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The thermal performance of insulated pipe systems was measured as a function of insulation and pipe system parameters. Insulation parameters included insulation material, thickness, and air gaps at seams and joints. Pipe system parameters were pipe size, hangers, supports, and operating temperature. Over 150 thermal performance tests were recorded and analyzed over a two-year period. Test results show a 15 percent deterioration in thermal performance for a 305-mm (1-ft) insulated pipe section with a 6.4-mm (0.25-in.) butt-joint air gap. The method of insulating pipe hangers and supports is a major component of pipe system heat analysis. Glass fiber and calcium silicate pipe insulations were tested with a variety of hanger and support configurations. The magnitude of heat loss was recorded as a function of several parameters including the degree of hanger/support insulation. A 305-mm (1-ft) glass fiber pipe insulation section containing a hanger had an additional 14 to 40 percent heat loss, depending on the hanger insulation, compared to that of an uninterrupted insulated pipe section. Results from the data analysis and ASTM Practice for Determination of Heat Gain or Loss and Surface Temperature of Insulated Pipe and Equipment Systems by the Use of a Computer Program (C 680) were combined to form computer program HEATLOSS. The good correlation between the thermal performance predicted by HEATLOSS and the actual test data indicates that HEATLOSS can be used to estimate thermal performance effects from variations in insulating material and pipe system design.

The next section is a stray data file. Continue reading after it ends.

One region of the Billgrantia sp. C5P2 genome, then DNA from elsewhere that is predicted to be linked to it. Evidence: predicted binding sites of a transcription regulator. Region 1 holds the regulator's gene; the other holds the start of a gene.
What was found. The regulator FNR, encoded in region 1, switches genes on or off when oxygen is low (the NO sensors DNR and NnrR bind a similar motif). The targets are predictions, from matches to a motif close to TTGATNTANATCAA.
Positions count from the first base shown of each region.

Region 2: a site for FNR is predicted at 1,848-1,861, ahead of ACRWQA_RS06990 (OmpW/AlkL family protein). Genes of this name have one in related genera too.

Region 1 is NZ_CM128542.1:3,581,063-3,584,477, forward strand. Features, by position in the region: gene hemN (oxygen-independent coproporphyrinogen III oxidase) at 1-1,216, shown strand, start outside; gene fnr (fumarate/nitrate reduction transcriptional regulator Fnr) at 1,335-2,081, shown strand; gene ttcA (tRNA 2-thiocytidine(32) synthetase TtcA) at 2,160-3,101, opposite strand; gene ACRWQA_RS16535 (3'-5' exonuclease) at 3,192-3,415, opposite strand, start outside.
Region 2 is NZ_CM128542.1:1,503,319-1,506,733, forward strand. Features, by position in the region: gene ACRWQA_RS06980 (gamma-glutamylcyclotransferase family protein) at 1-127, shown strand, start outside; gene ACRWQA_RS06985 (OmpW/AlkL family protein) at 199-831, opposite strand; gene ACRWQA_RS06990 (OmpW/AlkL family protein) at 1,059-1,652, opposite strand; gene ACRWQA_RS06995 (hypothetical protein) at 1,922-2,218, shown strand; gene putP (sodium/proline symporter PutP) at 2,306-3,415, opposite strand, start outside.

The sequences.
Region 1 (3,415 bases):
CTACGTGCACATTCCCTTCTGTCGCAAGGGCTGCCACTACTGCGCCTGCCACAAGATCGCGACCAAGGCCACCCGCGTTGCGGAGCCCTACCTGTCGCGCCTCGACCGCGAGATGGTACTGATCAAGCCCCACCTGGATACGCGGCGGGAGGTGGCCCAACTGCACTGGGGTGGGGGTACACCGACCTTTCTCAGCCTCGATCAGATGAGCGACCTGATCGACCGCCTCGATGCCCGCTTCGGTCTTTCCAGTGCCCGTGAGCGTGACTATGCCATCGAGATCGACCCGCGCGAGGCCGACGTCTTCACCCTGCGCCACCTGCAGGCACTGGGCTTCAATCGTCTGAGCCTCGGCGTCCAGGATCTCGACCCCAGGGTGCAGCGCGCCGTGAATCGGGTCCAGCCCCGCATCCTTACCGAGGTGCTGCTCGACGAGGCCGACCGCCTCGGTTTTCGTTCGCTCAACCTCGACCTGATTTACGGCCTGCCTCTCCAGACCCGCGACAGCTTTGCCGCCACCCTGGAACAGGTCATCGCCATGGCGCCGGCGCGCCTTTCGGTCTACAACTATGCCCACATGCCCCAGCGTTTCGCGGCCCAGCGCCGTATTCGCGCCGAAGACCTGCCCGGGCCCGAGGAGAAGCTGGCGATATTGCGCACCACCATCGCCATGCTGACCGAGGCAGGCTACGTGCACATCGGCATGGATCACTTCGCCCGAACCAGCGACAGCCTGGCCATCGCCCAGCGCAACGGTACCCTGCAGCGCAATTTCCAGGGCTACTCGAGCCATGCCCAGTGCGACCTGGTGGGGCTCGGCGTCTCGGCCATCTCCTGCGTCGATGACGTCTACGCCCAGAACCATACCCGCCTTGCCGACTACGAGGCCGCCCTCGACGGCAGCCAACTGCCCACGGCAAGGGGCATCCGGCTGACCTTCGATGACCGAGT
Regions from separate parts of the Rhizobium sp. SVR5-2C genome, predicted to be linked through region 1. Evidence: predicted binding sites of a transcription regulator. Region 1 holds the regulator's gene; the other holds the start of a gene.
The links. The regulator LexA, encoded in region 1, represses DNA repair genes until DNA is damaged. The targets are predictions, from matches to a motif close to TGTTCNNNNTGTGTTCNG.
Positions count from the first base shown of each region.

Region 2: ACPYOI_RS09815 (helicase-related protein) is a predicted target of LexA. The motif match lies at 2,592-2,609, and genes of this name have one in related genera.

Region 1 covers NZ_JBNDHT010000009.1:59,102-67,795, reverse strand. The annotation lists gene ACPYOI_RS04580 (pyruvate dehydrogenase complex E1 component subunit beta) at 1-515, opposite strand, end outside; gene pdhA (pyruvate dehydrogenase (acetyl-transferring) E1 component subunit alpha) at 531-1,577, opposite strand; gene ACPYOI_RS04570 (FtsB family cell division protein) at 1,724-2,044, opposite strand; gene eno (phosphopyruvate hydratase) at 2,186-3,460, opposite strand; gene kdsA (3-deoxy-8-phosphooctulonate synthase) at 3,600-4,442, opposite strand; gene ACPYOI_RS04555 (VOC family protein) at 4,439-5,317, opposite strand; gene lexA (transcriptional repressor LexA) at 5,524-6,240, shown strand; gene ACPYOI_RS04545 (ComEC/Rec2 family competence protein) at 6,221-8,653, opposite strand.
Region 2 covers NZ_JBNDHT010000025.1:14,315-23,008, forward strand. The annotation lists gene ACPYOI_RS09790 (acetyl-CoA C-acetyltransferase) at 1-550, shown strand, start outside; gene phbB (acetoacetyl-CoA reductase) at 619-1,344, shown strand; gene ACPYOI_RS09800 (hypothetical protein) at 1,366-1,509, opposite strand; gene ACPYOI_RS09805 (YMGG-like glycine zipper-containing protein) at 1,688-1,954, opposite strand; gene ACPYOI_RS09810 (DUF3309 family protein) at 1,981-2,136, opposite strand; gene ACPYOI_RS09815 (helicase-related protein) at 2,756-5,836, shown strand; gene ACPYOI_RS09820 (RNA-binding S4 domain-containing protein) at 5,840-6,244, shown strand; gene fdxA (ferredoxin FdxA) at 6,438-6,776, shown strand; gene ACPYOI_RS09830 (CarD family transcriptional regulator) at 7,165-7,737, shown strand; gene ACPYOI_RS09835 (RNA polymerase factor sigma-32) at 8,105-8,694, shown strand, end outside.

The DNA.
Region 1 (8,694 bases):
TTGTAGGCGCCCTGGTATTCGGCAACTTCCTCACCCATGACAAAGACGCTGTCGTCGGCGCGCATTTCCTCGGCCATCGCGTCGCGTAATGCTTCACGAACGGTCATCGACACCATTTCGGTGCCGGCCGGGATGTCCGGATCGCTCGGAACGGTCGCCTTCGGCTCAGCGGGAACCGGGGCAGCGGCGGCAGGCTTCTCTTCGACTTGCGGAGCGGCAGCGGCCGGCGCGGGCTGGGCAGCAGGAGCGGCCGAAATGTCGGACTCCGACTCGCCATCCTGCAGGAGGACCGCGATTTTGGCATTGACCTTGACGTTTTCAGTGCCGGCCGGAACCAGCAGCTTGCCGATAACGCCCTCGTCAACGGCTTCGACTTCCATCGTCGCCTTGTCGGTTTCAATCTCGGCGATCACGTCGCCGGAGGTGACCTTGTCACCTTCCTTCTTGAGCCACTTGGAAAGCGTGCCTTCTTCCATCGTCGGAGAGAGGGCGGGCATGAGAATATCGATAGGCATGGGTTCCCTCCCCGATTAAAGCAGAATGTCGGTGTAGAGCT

pipe insulation, thermal performance, air gaps, hangers, heat loss
Advanced Engineer, Dartmouth College, Hanover, N.H.